The VC Perspective by Bob Rosenberg

The VC Perspective

If you read last week’s post, you might come to the conclusion that I was pretty negative on the VC thing.  You’d be wrong on a lot of counts.  VC has transformed the world of investing, and the best VCs are disciplined, principled men and women who spend most of their time adding value, creating new markets, enabling new technologies.  I’m lucky to have worked with – and invested alongside – a handful of them, and I continue to learn from their words and their actions.

VC isn’t an easy business.  It’s a long game in a world where long games have become increasingly difficult.  A game where survival bias clouds public perception.

Last week I came across a series of Twitter posts by Frank Rotman that I recommend to you.  Frank, who I’ve neither met nor followed in the past, is a fintech investor, a founder of QED Investors.  He was a C-suite exec at Capital One, where he cut his teeth on financial analytics, and founded QED in 2005.

Frank begins his comments discussing the difficulty of the business and goes on to reflect on the last fifteen years and what, in his opinion, has contributed to QED’s success over four funds.  Here are a few notes from Frank that seem to me to be characteristic of forward-looking, engaged VCs:

Actually, he had me at the first of his twelve points: ‘It’s more important to be an average investor in a target rich ecosystem than a great investor chasing windmills. It’s been a great decade for #fintech which made our jobs easier.’  Prudent, steady – and mindful of the importance of timing to anyone’s success.

‘Winning with consistency requires discipline’ is a point he makes over and over.  And not only attention to the process, and to the market, but to building a team with ‘skills, experience and work ethic’.  And constantly questioning their approach, sticking to basics, not straying too far from where they had deep domain expertise.  

And when it came to structuring an offer to invest in a company?  ‘Price wasn’t what won us deals because we were almost never the highest bid. We obsessed about having a value proposition for Founders that won us the deals we were interested in. Our 95%+ success rate paired with price discipline drove real economic return.’  Smart founders look for smart money, not the best deal or highest valuation.  And QED was willing to work really hard for the deals in which they believed.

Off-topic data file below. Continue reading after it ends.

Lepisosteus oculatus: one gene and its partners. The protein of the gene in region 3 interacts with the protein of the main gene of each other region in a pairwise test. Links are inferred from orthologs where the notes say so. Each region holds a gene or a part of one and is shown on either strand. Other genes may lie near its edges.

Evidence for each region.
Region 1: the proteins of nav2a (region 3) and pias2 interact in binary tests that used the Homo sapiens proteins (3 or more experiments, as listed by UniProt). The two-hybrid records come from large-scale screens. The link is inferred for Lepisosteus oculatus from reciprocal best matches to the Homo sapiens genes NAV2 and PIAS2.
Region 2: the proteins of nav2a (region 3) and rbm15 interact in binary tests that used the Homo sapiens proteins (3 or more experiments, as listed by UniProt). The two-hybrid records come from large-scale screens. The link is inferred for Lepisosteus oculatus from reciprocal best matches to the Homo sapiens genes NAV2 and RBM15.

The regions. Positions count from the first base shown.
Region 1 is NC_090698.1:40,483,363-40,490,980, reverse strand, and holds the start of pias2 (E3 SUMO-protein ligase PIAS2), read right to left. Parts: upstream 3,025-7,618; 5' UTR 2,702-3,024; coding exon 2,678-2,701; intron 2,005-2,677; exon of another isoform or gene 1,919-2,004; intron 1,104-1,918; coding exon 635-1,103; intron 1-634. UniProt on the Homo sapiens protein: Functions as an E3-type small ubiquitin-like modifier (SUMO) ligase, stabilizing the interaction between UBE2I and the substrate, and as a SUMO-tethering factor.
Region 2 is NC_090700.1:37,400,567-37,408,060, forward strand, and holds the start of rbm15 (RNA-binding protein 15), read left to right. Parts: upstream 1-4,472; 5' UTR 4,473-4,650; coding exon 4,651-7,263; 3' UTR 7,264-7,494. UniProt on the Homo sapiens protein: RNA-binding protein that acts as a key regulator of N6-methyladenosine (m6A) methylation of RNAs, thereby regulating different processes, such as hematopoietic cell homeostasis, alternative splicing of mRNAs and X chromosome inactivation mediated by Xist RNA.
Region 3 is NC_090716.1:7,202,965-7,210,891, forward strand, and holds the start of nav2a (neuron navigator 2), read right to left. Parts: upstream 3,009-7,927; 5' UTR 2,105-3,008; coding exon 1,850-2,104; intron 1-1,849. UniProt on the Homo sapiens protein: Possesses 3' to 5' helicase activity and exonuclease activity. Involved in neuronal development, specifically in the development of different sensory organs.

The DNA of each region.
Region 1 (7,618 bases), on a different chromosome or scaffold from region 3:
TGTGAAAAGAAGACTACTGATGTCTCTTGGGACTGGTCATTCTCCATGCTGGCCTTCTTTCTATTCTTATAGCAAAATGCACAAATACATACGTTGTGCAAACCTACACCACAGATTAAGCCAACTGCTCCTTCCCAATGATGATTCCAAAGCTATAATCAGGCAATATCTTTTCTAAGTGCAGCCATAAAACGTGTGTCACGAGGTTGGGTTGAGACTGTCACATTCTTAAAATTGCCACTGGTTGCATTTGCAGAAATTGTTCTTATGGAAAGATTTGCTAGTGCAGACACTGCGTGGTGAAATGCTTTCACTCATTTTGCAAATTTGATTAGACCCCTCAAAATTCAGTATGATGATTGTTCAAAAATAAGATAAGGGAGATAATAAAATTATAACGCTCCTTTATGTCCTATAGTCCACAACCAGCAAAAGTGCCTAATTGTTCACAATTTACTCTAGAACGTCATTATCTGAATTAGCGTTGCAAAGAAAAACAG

And smart investors are committed investors.  ‘Investments based on anything other than table pounding conviction sucked. Insider rounds that extended runway sucked. Investments justified based on their deal structures sucked. Investments based on “the price reflects the flaws” sucked.’  And in retrospect, the best deals were evident in the first two years.  Chasing success over the long haul proved to be a loser’s game.  Better to cut one’s losses than chase a dream that will likely never be realized.

And it’s all about quality.  ‘You can only bet on one horse so you better pick a great one. Break-out winners drove our best returns. Good only drove good returns.’  

Frank acknowledges that, in the early days, they were more willing to cash in early when liquidity opportunities presented themselves, even in QED’s best deals.  His observations about risk are spot on:

‘Liquidity wasn’t always available so taking 10-20% off when we could allowed us to focus on generating as much upside as possible vs. protecting our gains. Truth be told, our advice was more clear-minded after de-risking.’  

‘Confidence empowered risk taking which drove returns. Understanding risk is a beginner level skill. Taking the risk is a more advanced competency. Embracing risk earns you a black belt.’

And finally, that successful VC investing is a portfolio management business.  ‘Over time, we internalized that investing was about a distribution of outcomes vs. any single outcome.’

I messaged and thanked him for his insights.  Smart guy, Frank, the kind of investor you’d like in your corner.

As always, let me know if you have thoughts, questions, comments.

Bob Rosenberg
Educator (Associate Professor) / Entrepreneur / Leader of angel
communities /Entrepreneur in residence at PorterShed
and BioExcel


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